The Most Disappointing Games in 2017

by on December 30, 2017

The year 2017 turned out to have quite a fierce competition for disappointment. I could make quite a list about games failing to deliver on expectations or failing even further than that. But I choose to focus on two games that turned out to be as messy and far away from their franchises as possible.

As a Ghost Recon player who got to enjoy the best and the worst moments of the franchise, I was rooting for Wildlands to be a good tactical shooter. I wasn’t expecting any miracles, not after the swap to a 3rd person camera and an open world environment, but the potential for some good tactical gameplay was still there. Wildlands turned out to be one of those games that has inherited its name part of a marketing scheme while having little to do with the original series. The roots of the series have been dug out, Wildlands focusing mostly on a co-op experience where players can enjoy wondering around the vast and varied lands of Bolivia. What Ubisoft has actually created is a hybrid taking inspiration from popular action games like GTA and Saints Row while using the company’s standard blueprint for open world games. This translates into a huge map filled with pointless activities and little to no quality content. The AI behavior is terrible further limiting the tactical options already held back by an arcady gameplay. Even on the technical part, Wildlands failed to deliver the visuals that were originally showcased following on Ubisoft’s path of downgrades with sloppy graphics meant to impress only through vistas. I wish Wildlands was something more than another mark of shame next to Tom Clancy’s name, a name that’s rapidly losing its meaning.


Mass Effect: Andromeda is probably 2017’s biggest disappointment and judging how abruptly the game support stopped, it’s probably one of the biggest financial flops as well. The game was so technically challenged that the Ryder brothers could easily become the face of memes over the internet. The red alert was triggered by the insane amount of bugs and glitches revealed prior to the release. A half-assed system of animations has transformed most NPCs into walking lunatics with soulless faces having the eyes of a dead fish forced into their skulls. The studio responsible for the game has addressed some of the technical related issues before it got dissolved. But the writing will linger forever like a stigma over once a bright series. Andromeda’s writing turned out to be a disastrous mix of cliché and all sorts of agendas that feel as mechanical and forced as the emotionless voice acting that plagues the new galaxy. The main story doesn’t do any better having an almost shounen thematic following a young Pathfinder on whose shoulders laid the hopes and lives of an entire intergalactic expedition. The narrative is nonsensical and the few moments of quality storytelling were buried under a pile of cringyness and meaningless content.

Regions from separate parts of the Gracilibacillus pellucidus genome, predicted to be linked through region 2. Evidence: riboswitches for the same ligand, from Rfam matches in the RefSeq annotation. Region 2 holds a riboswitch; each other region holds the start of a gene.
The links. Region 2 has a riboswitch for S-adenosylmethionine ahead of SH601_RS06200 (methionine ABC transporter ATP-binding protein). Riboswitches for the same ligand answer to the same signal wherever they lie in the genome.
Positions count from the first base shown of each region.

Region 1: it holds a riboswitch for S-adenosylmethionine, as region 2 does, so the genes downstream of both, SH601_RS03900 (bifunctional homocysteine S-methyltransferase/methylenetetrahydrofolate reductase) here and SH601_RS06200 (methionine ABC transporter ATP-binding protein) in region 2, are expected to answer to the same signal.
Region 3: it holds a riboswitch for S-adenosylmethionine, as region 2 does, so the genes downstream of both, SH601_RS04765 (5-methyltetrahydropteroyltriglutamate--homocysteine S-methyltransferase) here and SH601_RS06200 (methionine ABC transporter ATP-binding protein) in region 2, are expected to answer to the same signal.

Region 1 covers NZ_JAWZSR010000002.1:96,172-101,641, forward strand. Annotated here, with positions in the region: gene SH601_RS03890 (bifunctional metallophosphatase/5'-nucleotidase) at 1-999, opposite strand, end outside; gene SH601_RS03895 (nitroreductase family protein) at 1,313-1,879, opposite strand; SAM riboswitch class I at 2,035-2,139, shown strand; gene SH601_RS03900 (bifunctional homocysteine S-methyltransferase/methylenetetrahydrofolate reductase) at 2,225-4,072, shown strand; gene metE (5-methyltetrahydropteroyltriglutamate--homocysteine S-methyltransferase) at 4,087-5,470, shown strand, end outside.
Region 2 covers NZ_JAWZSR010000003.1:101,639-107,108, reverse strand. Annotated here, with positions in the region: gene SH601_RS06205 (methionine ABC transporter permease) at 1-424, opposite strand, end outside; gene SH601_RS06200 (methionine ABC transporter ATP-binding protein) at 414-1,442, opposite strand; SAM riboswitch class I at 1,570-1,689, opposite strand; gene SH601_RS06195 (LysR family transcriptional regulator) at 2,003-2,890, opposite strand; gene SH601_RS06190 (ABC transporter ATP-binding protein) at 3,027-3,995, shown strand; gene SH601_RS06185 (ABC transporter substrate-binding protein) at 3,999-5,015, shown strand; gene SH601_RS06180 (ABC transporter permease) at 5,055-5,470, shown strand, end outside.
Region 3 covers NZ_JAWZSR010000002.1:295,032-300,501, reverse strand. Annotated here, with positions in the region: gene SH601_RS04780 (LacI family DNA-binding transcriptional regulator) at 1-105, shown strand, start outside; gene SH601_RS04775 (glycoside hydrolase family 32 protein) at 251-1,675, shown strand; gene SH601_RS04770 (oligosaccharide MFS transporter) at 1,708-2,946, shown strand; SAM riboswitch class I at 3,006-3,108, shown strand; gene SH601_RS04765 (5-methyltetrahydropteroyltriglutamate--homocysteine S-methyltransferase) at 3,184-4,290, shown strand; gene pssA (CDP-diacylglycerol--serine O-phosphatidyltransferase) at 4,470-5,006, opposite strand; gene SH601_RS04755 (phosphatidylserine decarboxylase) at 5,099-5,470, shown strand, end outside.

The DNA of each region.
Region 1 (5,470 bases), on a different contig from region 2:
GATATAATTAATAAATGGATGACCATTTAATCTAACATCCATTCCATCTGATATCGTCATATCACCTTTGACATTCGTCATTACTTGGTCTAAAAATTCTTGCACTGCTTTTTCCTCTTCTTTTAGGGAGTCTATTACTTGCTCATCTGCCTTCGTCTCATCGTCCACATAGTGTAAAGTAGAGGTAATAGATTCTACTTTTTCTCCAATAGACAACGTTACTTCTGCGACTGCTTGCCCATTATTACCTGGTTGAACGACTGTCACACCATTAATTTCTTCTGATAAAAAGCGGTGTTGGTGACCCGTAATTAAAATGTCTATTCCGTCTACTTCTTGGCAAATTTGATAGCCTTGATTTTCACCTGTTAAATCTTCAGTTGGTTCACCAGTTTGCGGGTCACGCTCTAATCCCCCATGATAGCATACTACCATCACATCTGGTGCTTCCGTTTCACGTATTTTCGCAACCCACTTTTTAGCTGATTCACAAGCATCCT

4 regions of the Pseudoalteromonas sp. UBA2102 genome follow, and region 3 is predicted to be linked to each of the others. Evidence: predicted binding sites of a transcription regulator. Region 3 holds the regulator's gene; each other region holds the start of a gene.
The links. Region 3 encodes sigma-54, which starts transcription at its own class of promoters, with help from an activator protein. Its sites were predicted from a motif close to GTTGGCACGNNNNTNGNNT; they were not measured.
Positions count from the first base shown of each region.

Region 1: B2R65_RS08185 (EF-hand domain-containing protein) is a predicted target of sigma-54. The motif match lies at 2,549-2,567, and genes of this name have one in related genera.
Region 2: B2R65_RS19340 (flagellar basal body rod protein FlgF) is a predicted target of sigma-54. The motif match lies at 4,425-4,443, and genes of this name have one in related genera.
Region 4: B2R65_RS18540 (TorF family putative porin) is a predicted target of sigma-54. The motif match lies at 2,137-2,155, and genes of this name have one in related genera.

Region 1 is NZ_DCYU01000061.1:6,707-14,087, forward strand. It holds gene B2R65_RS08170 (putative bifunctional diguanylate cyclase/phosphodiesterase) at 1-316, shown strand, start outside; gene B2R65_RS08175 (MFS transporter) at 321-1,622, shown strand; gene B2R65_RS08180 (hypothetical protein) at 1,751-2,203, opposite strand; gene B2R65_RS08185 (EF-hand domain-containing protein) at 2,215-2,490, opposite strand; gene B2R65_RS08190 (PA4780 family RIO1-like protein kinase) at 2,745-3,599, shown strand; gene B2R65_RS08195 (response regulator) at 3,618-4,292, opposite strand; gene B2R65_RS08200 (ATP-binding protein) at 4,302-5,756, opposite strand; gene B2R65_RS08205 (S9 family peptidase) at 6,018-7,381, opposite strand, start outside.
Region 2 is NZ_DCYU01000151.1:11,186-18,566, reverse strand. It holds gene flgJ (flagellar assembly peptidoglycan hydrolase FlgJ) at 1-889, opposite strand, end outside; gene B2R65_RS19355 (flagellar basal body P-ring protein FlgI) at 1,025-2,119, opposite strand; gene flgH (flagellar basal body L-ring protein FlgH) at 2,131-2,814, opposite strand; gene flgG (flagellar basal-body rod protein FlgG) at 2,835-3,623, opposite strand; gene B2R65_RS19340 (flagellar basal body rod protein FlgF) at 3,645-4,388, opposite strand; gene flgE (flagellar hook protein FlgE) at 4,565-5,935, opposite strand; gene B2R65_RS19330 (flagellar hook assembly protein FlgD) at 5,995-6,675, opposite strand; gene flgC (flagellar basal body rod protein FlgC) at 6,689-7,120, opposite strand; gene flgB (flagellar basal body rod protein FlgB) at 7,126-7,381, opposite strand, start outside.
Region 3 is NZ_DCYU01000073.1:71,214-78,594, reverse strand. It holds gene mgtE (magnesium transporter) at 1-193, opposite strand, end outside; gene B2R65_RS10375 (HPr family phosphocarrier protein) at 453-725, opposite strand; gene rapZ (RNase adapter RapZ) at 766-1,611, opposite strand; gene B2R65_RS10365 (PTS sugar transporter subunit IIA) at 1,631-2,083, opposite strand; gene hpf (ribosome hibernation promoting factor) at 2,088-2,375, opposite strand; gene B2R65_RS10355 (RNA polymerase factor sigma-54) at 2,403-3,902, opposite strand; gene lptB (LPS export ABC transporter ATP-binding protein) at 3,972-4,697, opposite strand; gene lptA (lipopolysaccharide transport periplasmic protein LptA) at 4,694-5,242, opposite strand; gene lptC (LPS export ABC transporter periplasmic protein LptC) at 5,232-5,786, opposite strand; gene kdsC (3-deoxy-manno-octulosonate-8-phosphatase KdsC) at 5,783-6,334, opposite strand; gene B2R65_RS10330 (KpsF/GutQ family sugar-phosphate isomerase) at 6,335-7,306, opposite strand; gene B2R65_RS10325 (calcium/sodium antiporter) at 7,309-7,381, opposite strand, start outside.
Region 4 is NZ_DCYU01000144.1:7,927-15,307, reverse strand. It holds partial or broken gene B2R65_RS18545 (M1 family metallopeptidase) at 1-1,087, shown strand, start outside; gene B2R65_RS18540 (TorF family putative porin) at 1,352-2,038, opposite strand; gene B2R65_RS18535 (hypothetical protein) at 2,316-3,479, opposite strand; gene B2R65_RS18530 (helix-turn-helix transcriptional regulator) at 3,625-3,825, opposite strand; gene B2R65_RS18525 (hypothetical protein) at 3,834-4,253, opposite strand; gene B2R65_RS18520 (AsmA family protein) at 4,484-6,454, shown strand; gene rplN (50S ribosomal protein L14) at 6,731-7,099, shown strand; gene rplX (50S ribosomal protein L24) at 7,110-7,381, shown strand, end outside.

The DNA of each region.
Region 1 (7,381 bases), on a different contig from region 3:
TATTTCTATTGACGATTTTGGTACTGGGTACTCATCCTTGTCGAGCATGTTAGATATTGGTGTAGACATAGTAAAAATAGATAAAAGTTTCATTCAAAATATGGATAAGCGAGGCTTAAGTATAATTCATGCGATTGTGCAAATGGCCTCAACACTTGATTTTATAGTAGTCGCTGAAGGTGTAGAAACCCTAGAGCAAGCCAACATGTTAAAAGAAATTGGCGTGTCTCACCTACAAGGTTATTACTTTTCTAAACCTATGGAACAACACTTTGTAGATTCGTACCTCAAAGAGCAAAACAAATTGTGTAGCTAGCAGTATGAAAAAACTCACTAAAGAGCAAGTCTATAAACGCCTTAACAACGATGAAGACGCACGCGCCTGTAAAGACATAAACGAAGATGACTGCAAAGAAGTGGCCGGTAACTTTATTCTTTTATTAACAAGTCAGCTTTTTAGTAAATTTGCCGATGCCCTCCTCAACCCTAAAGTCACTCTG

I think we all wanted a good space exploration RPG, one combining the qualities of the first two games of the series, in a vast and well designed environment. But after four years of active development, Mass Effect: Andromeda turned out more like an amateurish creation that had nothing on the original trilogy. Andromeda has probably marked a new low on the AAA list of failures and in this process has put the fate of the series and the future of Bioware’s main studio into question.

See also:

The Best Action – Stealth

The Best Adventure

The Best RPG

The Best Shooter

The Best Strategy

The Best Online Game

The Best Graphics

The Best Audio

Game of the Year!

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